Boston Globe, September 5, 2008
School couldn’t end fast enough for Noah Preminger.
At 22, the tenor saxophonist and brand-new New England Conservatory grad has the filled-out look and assured manner of one quite a few years older – like that one preternaturally mature kid who seems to stand out in every class.
And his recently released debut album, “Dry Bridge Road,” is no rough-draft, collegiate blowing session thrown together with some buddies from school. Instead it’s an extremely polished program session recorded last year with a sextet of important New York musicians well senior to him, like pianist Frank Kimbrough and guitarist Ben Monder – none of whom had heard of this upstart before.
Having just moved to New York a month ago in the customary rite of passage for so many music-school grads, Preminger returns to Boston on Tuesday, visiting Scullers with this top-flight group in tow.
And though it’s still early, and jazz is a tough way to make a living, all the evidence thus far says Preminger is ahead of the game. He plays with not just chops and composure, but already a distinct voice: His approach privileges mood and reflectiveness, favoring weaving lines that can be complex but are also concise, without a trace of over-playing or bravado.
It’s an approach that he shares with his colleagues in the band – part of the reason they were, as he says in a recent phone conversation, the ones he most keenly wanted to work with.
“These were my first-call people,” he says. “I knew all their stuff, all their playing. Ben Monder’s music has influenced me a lot.” A brief, lovely duet piece with Monder, titled “A Dream,” confirms the fit. It’s one of Preminger’s own compositions, which make up two-thirds of the disc, from the searching, atmospheric opening piece “Luke” to “Rhythm for Robert,” the intense, rock-influenced closer.
“I feel that with my music I try to create settings,” he says. “I didn’t want to make something really easy to listen to, but I spent a lot of time trying to get a vibe of the record as a whole, and to come up with mood settings for every piece.”
To assemble his dream group, Preminger had a needed accomplice in the established New York trumpeter and producer John McNeil. Preminger says the two met at NEC, where McNeil comes to teach once a week, but McNeil has a slightly different story.
He says he first heard Preminger one random night in Brooklyn after drifting into Tillie’s, one of a constellation of small venues where unknowns play for short money.
“And I thought, who the [expletive] is this?” McNeil says. “He looks about 35 and he acts that way. So I talked to him briefly, told him he sounded good.”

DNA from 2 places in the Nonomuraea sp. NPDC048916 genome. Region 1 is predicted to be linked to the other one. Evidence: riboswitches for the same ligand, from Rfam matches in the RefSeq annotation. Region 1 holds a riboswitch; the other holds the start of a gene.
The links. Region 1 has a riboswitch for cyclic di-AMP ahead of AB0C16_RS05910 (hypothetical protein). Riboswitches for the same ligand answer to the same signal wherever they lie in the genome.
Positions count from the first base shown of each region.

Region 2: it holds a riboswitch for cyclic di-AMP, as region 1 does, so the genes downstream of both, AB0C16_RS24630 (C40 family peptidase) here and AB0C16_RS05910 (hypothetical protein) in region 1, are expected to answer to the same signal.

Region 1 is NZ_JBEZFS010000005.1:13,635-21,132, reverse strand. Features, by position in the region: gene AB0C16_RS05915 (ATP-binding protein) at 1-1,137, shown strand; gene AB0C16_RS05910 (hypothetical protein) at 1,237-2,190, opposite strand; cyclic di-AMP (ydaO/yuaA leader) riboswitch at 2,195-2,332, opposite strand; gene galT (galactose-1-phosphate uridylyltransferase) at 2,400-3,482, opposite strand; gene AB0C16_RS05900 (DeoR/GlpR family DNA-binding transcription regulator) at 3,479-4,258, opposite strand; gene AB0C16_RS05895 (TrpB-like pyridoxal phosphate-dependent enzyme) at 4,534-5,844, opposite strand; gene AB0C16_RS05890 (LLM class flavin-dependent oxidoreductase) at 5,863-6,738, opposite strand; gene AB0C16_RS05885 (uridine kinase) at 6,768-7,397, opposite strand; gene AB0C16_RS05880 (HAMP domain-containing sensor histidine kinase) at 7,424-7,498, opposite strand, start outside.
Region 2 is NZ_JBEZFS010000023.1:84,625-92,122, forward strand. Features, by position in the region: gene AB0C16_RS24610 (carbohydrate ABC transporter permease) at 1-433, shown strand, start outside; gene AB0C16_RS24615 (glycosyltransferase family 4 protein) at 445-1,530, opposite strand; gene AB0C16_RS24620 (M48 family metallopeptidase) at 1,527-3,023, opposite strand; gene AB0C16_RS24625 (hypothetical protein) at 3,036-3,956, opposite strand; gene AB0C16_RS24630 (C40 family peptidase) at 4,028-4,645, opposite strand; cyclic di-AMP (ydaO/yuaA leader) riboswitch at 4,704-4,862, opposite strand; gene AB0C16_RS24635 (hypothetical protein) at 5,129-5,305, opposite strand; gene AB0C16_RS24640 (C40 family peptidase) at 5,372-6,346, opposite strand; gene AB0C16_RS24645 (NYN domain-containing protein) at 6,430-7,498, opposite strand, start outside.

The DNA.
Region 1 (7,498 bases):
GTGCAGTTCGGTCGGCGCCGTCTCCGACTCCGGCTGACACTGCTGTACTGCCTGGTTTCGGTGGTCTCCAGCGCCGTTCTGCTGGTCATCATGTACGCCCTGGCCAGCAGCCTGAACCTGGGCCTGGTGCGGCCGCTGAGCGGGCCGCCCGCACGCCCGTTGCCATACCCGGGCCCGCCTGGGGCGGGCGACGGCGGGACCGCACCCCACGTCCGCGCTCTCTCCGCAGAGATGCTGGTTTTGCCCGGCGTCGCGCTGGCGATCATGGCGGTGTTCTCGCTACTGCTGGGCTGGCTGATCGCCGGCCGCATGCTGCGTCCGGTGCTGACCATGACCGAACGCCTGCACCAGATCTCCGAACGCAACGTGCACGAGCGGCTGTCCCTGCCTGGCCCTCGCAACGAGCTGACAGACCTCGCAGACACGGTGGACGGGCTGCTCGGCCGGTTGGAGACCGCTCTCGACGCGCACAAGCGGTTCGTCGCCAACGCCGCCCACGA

Before long, the two ran into each other again at NEC, much to McNeil’s surprise. “I said to him, `What are you doing here? Teaching a master class?”’
“And he said, `Dude, I go to school here!”’
It would prove to be the start of a partnership, McNeil serving as mentor, friend, and producer for “Dry Bridge Road.” When Preminger told McNeil whom he envisioned on the album, McNeil placed the calls and vouched for the kid. He never had to regret it.
“He walked in there, the first rehearsal, the way he carried himself, the way he ran it, they accepted him immediately,” McNeil says. “Because he’s a man, he acts like a grown-up and plays like a grown-up.”
But it’s more than attitude, McNeil says. Artistically, Preminger stands out in a crowded field where there’s no shortage of technical virtuosity.
“New York is the jazz tenor sax capital of the world. There’s so many great tenor players here, shredding tenors,” McNeil says. “They all can play! But in a way that makes it easier to notice someone when they stand out. I like this guy because he’s got his own story, even if it’s not completely formed yet.”
For what he’s achieved thus far, Preminger credits teachers from NEC, like Rakalam Bob Moses and Danilo Perez, and all the way back to middle school in Camden, Conn. Most of all he thanks his parents, jazz aficionados who moved to West Hartford so their son could attend Hall High School, a jazz breeding ground that has produced pianist Brad Mehldau, saxmen Joel Frahm and Drew Sayers, and percussionist Richie Barshay.
Today, though, Preminger is glad to be done with the classroom side of things. “I really don’t like being associated with school,” he says, showing a touch of the new graduate’s pique. “I went to school and liked it, but it makes you seem less professional.”
Now he’s out of the cocoon and ready for his trial by fire, with an impressive recording under his belt but no illusions as to the task ahead.
“McNeil told me that if I have enough money to live three months, then I’ll be fine,” he says. “We’ll see how it goes. I hope I don’t have to get a day job. You starve a little and you hope for the best.”